When I lived in Glasgow, many years ago, my two elder sons
aged 5 and 7 learned a song at school:
Jesus bids us shine with a pure, clear light,
Like a little candle burning in the night,
In this world of darkness, Jesus bids us shine,
You in your small corner and me in mine.
Maybe you’ll think I’m stupid, but it always moved me. Why? Because
it’s about the purity of a child, about kindness and above all the right of a
child to believe.
Believe in what? I hear you say.
It doesn’t matter whether you substitute Mohammed, Buddha or
Jupiter Optimus Maximus for Jesus, it’s what we should bring our children up to
believe in – about a culture of kindness.
There is much talk on MSN about
stress interviews in industry. Young people with appropriate skills and CV’s
are bullied and demeaned to see how resilient they are under stressful
conditions. Personal remarks about their appearance, posture, tastes and
previous performance are made to make the candidate as uncomfortable as
possible, hoping to elicit a reaction. The ‘successful’ candidate would be
As a Royal College representative
on interview committees for about 20 years and having a lot of practical experience
as an examiner, I think I may be allowed a comment.
Deeply saddened by the death of a young man in Yarm on
Sunday early morning. My sincere sympathies go out to his grieving family and
friends. Attacked and chased by a gang of 6 or more louts, his body was found
in the river 2 days later. Despicable.
I live in an area where Cleveland Police have zero
tolerance for exceeding the speed limit (you can get 3 points on your license
for doing 33 mph), but they seem to have enormous tolerance for violence and
drugs. About time they cleaned up Yarm which used to be a lovely, North
Yorkshire town where one could go out in the evening without a likelihood of
assault, or seeing druggies and fights on the High Street.
I think sometimes that our problem in Britain is that
the voting population is not so bright. Any nation who could vote in three successive
Socialist governments in the face of a predictable economic decline cannot be
MENSA material. We now seem to lurch from political crisis to political crisis
and although we have plenty of politicians (who look forward 5 or less years)
we have no statesmen who look ahead generations. There is an Aesop fable which seems
to me to demonstrate where we are with our democratically voted Brexit.
I once recall a conversation (a little heated) with one of
my nieces when I said I understood how bad a labour pain was. She had started
by saying that female obstetricians must be better than male obstetricians. My
claim to understand labour pains provoked a rather more volatile response than
I think it merited along the lines of, ‘You’re a man. You can’t understand.’
I felt at the time that although I don’t have a uterus, I
have delivered 22 babies and witnessed many more deliveries when I trained and
since then seen pain in many forms.
My sons asked me for this recipe so I thought I'd put it here for ease of reference and to share with anyone who wishes to try something new.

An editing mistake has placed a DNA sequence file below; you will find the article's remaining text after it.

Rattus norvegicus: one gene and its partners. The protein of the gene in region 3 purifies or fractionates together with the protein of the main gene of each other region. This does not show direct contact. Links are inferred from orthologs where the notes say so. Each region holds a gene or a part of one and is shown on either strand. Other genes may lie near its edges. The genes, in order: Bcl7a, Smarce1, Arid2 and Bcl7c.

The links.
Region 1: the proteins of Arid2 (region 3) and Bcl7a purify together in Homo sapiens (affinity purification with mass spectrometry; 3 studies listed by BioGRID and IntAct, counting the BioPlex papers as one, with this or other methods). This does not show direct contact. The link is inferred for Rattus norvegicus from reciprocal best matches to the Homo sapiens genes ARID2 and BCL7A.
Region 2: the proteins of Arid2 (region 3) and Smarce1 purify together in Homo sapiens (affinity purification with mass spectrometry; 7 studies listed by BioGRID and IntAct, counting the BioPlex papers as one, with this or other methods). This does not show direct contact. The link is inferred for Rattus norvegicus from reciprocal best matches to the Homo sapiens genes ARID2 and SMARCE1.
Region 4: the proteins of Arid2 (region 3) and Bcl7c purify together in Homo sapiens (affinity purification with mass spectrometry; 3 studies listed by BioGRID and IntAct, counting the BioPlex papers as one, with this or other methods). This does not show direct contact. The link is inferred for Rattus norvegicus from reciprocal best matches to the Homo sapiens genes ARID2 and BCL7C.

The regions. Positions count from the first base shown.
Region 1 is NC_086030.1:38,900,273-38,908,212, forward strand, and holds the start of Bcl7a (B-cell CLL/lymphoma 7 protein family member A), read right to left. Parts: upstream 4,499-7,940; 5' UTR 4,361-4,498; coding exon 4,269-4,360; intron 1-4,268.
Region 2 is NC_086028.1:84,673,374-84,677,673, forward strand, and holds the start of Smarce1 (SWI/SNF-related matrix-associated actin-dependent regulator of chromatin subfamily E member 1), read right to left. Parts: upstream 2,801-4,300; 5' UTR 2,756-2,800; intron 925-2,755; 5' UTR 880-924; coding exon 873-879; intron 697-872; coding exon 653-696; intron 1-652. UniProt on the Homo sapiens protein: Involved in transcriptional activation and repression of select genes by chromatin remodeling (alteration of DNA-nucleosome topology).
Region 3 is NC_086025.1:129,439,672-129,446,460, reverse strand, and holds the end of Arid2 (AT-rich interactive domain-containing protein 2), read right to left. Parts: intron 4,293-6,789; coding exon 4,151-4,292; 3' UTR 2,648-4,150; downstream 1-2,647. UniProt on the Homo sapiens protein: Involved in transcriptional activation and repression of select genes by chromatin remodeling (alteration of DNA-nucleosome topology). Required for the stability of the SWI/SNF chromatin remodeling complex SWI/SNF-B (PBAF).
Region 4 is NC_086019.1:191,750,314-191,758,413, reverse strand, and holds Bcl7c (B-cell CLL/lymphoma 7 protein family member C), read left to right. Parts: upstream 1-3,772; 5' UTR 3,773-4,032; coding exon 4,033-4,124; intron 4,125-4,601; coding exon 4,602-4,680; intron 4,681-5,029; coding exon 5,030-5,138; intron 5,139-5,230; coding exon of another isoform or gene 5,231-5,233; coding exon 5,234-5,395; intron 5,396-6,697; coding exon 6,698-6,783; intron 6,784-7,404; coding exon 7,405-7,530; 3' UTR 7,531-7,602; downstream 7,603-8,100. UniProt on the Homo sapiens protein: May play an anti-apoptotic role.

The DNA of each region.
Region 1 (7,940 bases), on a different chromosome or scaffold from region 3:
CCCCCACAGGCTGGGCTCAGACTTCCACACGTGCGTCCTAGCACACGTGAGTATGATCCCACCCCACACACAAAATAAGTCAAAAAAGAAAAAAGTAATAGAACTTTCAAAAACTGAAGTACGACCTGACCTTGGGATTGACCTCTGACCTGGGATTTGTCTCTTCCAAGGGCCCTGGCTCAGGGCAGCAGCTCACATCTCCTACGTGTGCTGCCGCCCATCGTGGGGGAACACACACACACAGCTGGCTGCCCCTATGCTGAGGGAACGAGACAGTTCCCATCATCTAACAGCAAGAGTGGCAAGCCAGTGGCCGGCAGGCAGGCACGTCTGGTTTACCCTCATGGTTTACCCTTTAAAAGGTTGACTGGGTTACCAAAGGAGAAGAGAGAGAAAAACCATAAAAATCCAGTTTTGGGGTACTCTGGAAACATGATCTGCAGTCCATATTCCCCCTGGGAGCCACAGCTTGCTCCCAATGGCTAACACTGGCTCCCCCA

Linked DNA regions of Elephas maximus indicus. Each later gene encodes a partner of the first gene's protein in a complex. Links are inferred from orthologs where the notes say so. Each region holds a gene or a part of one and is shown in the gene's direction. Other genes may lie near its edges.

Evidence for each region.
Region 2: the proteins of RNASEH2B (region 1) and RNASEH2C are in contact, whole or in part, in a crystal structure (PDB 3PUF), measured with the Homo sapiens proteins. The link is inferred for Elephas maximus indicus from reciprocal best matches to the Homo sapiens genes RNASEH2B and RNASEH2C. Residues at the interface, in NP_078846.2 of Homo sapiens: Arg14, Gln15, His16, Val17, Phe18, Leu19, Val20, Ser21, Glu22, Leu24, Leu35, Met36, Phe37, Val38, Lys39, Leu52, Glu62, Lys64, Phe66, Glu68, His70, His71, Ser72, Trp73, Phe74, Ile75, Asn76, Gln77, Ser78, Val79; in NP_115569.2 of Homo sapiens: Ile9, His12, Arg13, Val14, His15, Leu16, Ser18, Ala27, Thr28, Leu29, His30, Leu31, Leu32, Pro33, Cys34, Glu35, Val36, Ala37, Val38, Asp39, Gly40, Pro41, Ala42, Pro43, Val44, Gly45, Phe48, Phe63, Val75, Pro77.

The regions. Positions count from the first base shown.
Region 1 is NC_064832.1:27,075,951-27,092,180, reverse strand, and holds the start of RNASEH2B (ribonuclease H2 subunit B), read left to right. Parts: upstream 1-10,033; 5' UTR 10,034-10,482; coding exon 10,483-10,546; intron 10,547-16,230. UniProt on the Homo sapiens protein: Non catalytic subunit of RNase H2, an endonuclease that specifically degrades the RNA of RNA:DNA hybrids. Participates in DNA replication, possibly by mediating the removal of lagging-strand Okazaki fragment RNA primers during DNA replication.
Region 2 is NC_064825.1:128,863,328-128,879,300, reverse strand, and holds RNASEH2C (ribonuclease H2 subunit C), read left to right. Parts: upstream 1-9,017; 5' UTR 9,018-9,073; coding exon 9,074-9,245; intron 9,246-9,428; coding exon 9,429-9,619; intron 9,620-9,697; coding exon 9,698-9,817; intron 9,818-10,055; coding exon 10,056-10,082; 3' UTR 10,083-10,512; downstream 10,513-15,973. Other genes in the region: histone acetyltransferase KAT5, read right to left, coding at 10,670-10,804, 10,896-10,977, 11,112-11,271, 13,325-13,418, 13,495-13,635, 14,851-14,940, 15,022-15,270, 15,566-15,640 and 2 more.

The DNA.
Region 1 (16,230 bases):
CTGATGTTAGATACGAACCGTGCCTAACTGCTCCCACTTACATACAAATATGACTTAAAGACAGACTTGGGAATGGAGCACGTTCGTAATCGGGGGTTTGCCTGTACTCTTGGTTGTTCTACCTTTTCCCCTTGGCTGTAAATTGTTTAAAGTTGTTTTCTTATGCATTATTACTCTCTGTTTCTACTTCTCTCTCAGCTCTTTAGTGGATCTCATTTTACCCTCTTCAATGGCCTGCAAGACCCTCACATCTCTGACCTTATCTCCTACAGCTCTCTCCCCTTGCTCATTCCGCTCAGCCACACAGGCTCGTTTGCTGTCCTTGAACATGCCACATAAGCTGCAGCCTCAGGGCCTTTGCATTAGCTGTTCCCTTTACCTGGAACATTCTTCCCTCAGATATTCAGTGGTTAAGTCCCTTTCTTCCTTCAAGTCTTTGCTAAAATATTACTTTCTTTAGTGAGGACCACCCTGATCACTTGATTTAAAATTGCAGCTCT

Swedish Christmas Ham
The main problem when you buy a
smoked or ‘green’ ham is that when you roast it, commonly, it is very salty.
This ‘recipe’ if that’s what you’d call it, allows you to get the salt out of
the ham and roast it in what in my family, has always been the traditional
Start by removing the rind or
skin so you have a layer of fat remaining.
I was born in 1950. It was a time when Spencer Tracy, Kirk Douglas, Bert
Lancaster were on the rise in their careers. Human icons most young fellas
looked up to. Cinema was the great cultural phenomenon at that time and the
actors became huge.
At that time too, Marvel’s comic book superheroes were very popular in
the pictorial cartoon books and magazines. Like any media one read them and
loved them through the suspension of belief. It was escapism at its best – a kind
of momentary flight, giving a short-term emotional gratification.
Note de l'auteur
Je dois expliquer pourquoi je l'ai utilisé des morceaux de texte du livre
d'Albert Camus l’étranger tout au long comme têtes de chapitre.
Il a écrit de son livre "Il y a longtemps je résume l'étranger dans une
phrase que je réalise est extrêmement paradoxale. «Dans notre société, tout
homme qui ne pleure pas à l'enterrement de sa mère est susceptible d'être
condamné à mort».
The plight of the Windrush families and their British naturalisation is a topic quite close to my heart.
My father was born in India, you see. When WW2 broke out, he came to Britain, joined the RNR and as a ship’s doctor had quite a bad war in the Pacific, North Atlantic and Mediterranean. He held a British passport and settled as a GP in Bermondsey once the war ended in 1947. He obtained British naturalisation without difficulty, because he was a British subject and that did not change until the immigration act of 1948.
Many will have heard of this
terrible, tragic case. The doctor involved was tried for manslaughter and
convicted despite serious Trust flaws which led to the tragedy.
My feeling here is rather different
to the majority. I do agree that a junior doctor, left unsupervised with two
juniors below her, each of whom had only a months’ experience of paediatrics,
and had herself just returned from 13 months maternity leave was particularly
vulnerable to a mistake being made. Where I depart from many people’s stated
views is that I do not think the registrar is culpable.